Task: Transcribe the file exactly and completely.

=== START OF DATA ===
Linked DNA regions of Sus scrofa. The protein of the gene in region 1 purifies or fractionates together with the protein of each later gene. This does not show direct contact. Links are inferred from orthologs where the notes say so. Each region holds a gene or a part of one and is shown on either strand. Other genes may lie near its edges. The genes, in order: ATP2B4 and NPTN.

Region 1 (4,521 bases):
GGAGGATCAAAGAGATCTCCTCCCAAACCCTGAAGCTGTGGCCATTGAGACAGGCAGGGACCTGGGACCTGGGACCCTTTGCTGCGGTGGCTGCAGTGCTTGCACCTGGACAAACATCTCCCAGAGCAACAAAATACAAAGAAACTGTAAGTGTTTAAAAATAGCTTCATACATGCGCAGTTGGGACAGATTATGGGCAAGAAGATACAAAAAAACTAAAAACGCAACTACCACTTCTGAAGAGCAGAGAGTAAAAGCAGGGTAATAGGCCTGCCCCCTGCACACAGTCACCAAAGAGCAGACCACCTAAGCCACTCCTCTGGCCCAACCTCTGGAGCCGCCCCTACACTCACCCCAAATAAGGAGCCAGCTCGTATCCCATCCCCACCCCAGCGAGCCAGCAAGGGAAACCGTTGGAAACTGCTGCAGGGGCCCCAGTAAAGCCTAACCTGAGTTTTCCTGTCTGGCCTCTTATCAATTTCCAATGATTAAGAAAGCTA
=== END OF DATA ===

Linked DNA regions of Sus scrofa. The protein of the gene in region 1 purifies or fractionates together with the protein of each later gene. This does not show direct contact. Links are inferred from orthologs where the notes say so. Each region holds a gene or a part of one and is shown on either strand. Other genes may lie near its edges. The genes, in order: ATP2B4 and NPTN.

Region 1 (4,521 bases):
GGAGGATCAAAGAGATCTCCTCCCAAACCCTGAAGCTGTGGCCATTGAGACAGGCAGGGACCTGGGACCTGGGACCCTTTGCTGCGGTGGCTGCAGTGCTTGCACCTGGACAAACATCTCCCAGAGCAACAAAATACAAAGAAACTGTAAGTGTTTAAAAATAGCTTCATACATGCGCAGTTGGGACAGATTATGGGCAAGAAGATACAAAAAAACTAAAAACGCAACTACCACTTCTGAAGAGCAGAGAGTAAAAGCAGGGTAATAGGCCTGCCCCCTGCACACAGTCACCAAAGAGCAGACCACCTAAGCCACTCCTCTGGCCCAACCTCTGGAGCCGCCCCTACACTCACCCCAAATAAGGAGCCAGCTCGTATCCCATCCCCACCCCAGCGAGCCAGCAAGGGAAACCGTTGGAAACTGCTGCAGGGGCCCCAGTAAAGCCTAACCTGAGTTTTCCTGTCTGGCCTCTTATCAATTTCCAATGATTAAGAAAGCTA